Good News and Better News … January 25th, 2016

 Jonathots Daily Blog

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Good News Messiah Lutheran

I arrived early.

Nothing had started popping at Messiah Lutheran.

I was sitting at my book table checking out a few details when I looked across the vestibule and saw the bulletin board pictured above.

My first instinct was to chuckle since I was peering at a snowman while abiding in Panama City, Florida. But I guess because it was Sunday morning and my thoughts had become a bit introspective, I considered the snowman.

It isn’t, you know–a man, I mean.

If you came across a snowman and decided to melt it and free the human being inside, after extensive warming, all you would end up with is a puddle.

There’s nothing within.

It’s an imitation of life–using lumps of coal, a broom, a button, a scarf, a carrot and a top hat.

But it got me wondering if there are frozen people crusted over by the iciness of our culture, who really are more than just snowmen. Is it possible to become so chilled by indifference that you live beneath inches of ice?

Well, I certainly see it in politics.

Freezing out your competition and appearing above the fray, free of fault, seems to be the “call of the wild” in Washington. But I fear if the real heat of pressure and responsibility fell upon any one of them, they would sink into a drippy mess.

How about entertainment?

What could be more hypocritical than a bunch of snowmen in Hollywood who think they are so open-minded and liberal, who make a stand against guns–even as they use pistils, automatic rifles and any number of instruments of mayhem to kill thousands of human beings in their plotlines.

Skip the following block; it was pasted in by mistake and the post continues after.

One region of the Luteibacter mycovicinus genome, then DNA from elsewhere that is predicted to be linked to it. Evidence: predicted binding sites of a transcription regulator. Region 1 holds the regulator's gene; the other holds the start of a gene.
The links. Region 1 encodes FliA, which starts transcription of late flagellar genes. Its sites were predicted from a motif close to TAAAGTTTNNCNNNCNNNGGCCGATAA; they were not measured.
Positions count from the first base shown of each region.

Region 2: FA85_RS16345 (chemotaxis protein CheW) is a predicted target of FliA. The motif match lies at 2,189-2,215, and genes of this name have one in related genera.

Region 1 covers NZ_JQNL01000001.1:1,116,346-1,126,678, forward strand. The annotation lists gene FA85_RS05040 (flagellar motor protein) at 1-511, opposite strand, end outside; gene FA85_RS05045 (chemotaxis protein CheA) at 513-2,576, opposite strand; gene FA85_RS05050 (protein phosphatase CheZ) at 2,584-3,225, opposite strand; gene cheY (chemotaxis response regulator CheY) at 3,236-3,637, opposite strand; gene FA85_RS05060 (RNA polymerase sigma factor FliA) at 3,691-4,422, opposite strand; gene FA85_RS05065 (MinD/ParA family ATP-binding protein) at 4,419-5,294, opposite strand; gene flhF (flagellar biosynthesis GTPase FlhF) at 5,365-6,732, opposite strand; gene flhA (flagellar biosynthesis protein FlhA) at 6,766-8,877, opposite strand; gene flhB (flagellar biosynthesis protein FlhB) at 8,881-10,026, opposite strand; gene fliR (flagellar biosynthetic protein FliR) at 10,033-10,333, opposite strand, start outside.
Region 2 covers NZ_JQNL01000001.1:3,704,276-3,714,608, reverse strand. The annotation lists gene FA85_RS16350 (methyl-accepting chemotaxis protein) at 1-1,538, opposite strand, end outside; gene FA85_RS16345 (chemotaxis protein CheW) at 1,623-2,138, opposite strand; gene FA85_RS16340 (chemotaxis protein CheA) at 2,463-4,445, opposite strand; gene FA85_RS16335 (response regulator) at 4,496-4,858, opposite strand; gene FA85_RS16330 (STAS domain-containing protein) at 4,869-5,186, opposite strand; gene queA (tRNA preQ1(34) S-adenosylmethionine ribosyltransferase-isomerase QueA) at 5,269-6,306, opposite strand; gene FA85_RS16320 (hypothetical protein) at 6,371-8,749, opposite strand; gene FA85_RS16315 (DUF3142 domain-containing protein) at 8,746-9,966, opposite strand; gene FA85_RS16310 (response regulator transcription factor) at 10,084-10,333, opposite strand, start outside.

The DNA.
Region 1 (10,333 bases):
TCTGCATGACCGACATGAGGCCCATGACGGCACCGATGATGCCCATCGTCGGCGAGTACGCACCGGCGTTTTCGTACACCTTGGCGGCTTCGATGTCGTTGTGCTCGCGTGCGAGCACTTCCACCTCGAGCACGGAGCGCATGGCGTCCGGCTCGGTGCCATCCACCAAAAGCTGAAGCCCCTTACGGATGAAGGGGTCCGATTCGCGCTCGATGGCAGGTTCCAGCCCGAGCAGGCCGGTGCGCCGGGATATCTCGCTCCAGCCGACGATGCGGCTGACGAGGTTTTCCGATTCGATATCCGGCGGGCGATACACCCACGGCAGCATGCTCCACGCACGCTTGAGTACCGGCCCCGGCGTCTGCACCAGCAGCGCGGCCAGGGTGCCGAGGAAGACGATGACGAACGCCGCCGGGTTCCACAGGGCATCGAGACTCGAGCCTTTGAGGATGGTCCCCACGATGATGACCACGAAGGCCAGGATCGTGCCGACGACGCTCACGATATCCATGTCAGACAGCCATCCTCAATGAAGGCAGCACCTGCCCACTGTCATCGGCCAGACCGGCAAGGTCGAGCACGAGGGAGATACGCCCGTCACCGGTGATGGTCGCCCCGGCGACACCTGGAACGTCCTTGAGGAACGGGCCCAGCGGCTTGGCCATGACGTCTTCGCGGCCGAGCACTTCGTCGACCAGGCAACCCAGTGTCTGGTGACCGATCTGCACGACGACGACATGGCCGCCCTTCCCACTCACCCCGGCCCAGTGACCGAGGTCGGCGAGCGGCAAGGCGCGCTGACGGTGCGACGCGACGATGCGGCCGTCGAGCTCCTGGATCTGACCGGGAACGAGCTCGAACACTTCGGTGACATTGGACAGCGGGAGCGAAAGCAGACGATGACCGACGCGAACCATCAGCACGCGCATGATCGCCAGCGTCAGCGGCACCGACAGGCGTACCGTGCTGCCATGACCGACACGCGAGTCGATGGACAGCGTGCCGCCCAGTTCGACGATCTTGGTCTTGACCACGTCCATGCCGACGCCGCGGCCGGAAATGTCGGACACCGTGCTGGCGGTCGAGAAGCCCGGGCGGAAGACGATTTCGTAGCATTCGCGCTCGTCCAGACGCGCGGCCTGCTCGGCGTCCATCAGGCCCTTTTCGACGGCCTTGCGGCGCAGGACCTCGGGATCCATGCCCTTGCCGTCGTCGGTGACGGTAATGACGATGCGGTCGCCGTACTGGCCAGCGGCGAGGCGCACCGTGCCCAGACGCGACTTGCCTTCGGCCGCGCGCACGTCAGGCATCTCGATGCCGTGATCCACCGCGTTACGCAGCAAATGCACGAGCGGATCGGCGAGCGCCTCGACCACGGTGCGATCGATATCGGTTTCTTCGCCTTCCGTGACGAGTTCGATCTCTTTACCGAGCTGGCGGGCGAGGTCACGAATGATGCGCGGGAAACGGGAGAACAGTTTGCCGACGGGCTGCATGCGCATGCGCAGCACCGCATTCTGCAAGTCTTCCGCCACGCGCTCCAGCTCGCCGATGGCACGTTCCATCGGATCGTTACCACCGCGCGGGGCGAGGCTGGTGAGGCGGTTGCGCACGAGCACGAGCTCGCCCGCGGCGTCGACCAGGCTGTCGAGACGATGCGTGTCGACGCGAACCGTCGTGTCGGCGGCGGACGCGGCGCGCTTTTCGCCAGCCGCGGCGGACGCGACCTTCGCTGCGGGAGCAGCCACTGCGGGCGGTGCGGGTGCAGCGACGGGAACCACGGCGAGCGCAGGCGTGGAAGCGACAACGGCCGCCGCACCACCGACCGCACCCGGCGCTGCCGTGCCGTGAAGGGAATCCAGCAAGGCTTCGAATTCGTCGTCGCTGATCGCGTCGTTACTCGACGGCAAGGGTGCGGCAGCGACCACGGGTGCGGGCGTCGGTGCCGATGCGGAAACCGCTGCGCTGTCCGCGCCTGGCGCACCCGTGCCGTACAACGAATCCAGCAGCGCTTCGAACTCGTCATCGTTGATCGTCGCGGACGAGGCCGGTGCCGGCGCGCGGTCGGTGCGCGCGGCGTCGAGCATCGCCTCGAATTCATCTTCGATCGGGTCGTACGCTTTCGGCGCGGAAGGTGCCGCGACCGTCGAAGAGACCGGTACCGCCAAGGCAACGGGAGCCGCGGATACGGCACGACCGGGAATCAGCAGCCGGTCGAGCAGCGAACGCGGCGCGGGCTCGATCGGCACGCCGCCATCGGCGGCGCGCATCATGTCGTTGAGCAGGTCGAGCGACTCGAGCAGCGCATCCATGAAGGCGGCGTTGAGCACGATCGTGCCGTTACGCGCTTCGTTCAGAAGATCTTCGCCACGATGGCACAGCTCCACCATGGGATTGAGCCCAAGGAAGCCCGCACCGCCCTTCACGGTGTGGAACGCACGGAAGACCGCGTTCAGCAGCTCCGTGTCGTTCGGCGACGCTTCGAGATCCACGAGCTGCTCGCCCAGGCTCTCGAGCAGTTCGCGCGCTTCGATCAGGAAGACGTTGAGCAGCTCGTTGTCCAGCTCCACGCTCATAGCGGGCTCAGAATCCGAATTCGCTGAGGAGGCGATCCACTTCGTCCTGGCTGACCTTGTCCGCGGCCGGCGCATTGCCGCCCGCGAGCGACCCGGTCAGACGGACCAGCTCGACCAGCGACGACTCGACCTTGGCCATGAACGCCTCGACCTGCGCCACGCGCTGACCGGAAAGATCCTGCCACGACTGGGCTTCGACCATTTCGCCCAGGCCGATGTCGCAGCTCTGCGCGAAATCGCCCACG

Then there’s religion.

Seems to me that we have sunk to the position of the Pharisees of Jesus’ day, who spent their time counting cups, cleaning plates and decorating their robes.

Snowmen.

Nothing really left inside–just a cold form of what they once might have looked like.

So as I prepared to share with the folks at Messiah, I was reminded of the sarcastic statement of the angel, speaking to the women who came to the tomb to embalm Jesus: “Why seek ye the living among the dead?”

I had to ask myself a two-part question:

  • Is my life the pursuit of melting snowmen, only to find there’s nothing really there?
  • Or, under this arctic exterior, are there still living human beings who would like to have joy and abundant life?

The good news is that Messiah lifted my spirits.

Although at first they treated us as strangers, our hearts soon burned within us, taking away the frigid fear.

It was powerful.

It was good.

It was hopeful.

And unlike the snowman on the wall of their bulletin board, what I discovered were human beings suffering from a little hypothermia from being exposed to too much cold. So here’s the better news: We can warm up society and find out where the snowmen are and where the people just need to come in out of the elements.